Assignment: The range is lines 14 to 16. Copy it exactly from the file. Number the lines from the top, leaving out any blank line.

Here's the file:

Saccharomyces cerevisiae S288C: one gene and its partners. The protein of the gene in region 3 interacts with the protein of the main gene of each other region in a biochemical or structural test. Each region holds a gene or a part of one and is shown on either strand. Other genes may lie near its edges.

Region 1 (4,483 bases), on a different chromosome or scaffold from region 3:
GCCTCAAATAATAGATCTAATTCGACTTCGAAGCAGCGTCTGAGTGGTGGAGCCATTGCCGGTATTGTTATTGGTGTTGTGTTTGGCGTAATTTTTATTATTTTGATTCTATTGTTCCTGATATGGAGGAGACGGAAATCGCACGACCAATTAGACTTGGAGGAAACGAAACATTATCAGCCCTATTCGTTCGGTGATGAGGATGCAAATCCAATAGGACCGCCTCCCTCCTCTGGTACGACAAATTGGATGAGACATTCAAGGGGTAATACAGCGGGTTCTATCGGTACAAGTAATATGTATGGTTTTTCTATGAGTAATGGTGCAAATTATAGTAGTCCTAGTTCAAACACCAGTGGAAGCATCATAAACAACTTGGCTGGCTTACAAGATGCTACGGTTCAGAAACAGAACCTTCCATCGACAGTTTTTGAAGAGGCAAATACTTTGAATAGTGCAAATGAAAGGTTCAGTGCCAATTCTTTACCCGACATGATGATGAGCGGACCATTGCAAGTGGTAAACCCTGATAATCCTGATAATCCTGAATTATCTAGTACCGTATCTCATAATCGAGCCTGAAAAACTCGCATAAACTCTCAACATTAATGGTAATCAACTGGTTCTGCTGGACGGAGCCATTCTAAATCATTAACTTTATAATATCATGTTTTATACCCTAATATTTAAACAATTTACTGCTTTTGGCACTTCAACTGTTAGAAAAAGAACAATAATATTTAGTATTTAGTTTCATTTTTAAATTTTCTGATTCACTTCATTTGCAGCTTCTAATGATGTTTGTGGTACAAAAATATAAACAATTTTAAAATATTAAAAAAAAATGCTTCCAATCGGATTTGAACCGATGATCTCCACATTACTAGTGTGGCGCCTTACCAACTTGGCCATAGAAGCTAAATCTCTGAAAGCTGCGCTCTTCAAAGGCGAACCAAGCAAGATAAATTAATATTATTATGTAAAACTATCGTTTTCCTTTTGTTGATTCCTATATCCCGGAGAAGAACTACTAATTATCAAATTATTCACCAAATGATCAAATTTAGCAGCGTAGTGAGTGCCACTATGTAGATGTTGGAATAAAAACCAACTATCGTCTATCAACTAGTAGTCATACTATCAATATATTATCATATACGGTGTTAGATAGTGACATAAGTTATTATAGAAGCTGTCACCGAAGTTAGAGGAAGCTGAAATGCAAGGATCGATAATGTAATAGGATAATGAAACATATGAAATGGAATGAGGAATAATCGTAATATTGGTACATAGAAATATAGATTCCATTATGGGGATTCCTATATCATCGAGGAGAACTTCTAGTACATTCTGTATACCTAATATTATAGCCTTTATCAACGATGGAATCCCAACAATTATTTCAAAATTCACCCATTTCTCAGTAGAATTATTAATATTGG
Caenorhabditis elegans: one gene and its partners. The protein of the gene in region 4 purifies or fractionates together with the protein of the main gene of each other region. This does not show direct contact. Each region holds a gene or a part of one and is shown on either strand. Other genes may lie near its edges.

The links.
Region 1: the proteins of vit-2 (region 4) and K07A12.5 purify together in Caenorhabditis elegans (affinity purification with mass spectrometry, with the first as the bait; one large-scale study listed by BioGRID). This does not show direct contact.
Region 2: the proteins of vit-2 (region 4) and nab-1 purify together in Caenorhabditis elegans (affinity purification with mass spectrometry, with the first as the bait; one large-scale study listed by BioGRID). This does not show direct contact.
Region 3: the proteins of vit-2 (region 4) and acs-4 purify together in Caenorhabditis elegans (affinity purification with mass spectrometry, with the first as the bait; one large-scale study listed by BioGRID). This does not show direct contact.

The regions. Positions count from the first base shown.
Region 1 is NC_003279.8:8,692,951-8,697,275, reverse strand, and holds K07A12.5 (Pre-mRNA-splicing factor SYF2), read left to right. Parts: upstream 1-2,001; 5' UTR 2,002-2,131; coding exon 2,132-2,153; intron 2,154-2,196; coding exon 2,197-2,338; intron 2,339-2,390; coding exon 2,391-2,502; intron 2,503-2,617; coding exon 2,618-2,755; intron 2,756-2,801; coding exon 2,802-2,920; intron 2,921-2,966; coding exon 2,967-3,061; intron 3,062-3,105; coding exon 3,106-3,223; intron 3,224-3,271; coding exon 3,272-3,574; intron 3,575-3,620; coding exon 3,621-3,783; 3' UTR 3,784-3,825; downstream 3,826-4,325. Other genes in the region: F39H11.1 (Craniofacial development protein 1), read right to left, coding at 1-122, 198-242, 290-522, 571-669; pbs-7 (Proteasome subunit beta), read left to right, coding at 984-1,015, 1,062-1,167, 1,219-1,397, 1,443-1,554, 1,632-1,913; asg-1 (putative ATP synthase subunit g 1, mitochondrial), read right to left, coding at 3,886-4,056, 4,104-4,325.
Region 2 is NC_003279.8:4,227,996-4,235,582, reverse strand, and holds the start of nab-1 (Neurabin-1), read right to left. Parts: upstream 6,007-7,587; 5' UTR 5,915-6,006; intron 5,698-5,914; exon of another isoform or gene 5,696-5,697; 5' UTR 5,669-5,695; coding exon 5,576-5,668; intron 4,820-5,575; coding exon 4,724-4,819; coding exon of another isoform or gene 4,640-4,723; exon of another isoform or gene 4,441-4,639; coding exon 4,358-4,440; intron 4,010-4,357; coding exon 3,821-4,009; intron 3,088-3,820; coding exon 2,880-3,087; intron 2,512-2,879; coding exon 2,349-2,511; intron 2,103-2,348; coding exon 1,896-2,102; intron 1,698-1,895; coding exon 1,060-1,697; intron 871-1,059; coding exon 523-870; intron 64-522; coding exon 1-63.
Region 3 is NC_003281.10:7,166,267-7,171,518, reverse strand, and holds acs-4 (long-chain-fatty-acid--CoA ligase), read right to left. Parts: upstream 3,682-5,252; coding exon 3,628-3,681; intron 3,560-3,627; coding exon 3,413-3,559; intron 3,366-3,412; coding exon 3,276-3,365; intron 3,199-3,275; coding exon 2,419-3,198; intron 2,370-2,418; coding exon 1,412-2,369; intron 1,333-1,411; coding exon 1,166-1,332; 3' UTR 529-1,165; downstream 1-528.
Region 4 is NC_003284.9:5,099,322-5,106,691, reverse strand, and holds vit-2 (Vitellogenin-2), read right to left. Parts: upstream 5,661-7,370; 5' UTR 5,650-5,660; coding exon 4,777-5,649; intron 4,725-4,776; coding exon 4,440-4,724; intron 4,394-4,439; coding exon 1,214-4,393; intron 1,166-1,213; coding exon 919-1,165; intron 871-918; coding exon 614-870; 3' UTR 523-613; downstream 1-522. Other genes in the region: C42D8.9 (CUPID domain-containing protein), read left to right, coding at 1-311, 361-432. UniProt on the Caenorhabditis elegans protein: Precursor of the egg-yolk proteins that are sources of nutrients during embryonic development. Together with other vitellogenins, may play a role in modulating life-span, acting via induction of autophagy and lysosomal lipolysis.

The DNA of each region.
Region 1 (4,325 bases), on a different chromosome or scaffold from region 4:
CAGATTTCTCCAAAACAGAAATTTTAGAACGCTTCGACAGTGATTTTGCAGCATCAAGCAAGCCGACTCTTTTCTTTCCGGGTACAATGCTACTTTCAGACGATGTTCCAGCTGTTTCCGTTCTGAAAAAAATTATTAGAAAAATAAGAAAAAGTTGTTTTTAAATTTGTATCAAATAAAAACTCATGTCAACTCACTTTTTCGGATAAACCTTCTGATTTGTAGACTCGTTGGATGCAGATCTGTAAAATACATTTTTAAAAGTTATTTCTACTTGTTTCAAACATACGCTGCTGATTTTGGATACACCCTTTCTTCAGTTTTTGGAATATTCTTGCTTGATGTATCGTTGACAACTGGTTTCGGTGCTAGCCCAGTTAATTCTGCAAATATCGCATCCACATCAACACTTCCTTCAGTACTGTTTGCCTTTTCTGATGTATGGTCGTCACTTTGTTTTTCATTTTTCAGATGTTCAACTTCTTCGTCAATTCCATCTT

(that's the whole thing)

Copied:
The DNA of each region.
Region 1 (4,325 bases), on a different chromosome or scaffold from region 4:
CAGATTTCTCCAAAACAGAAATTTTAGAACGCTTCGACAGTGATTTTGCAGCATCAAGCAAGCCGACTCTTTTCTTTCCGGGTACAATGCTACTTTCAGACGATGTTCCAGCTGTTTCCGTTCTGAAAAAAATTATTAGAAAAATAAGAAAAAGTTGTTTTTAAATTTGTATCAAATAAAAACTCATGTCAACTCACTTTTTCGGATAAACCTTCTGATTTGTAGACTCGTTGGATGCAGATCTGTAAAATACATTTTTAAAAGTTATTTCTACTTGTTTCAAACATACGCTGCTGATTTTGGATACACCCTTTCTTCAGTTTTTGGAATATTCTTGCTTGATGTATCGTTGACAACTGGTTTCGGTGCTAGCCCAGTTAATTCTGCAAATATCGCATCCACATCAACACTTCCTTCAGTACTGTTTGCCTTTTCTGATGTATGGTCGTCACTTTGTTTTTCATTTTTCAGATGTTCAACTTCTTCGTCAATTCCATCTT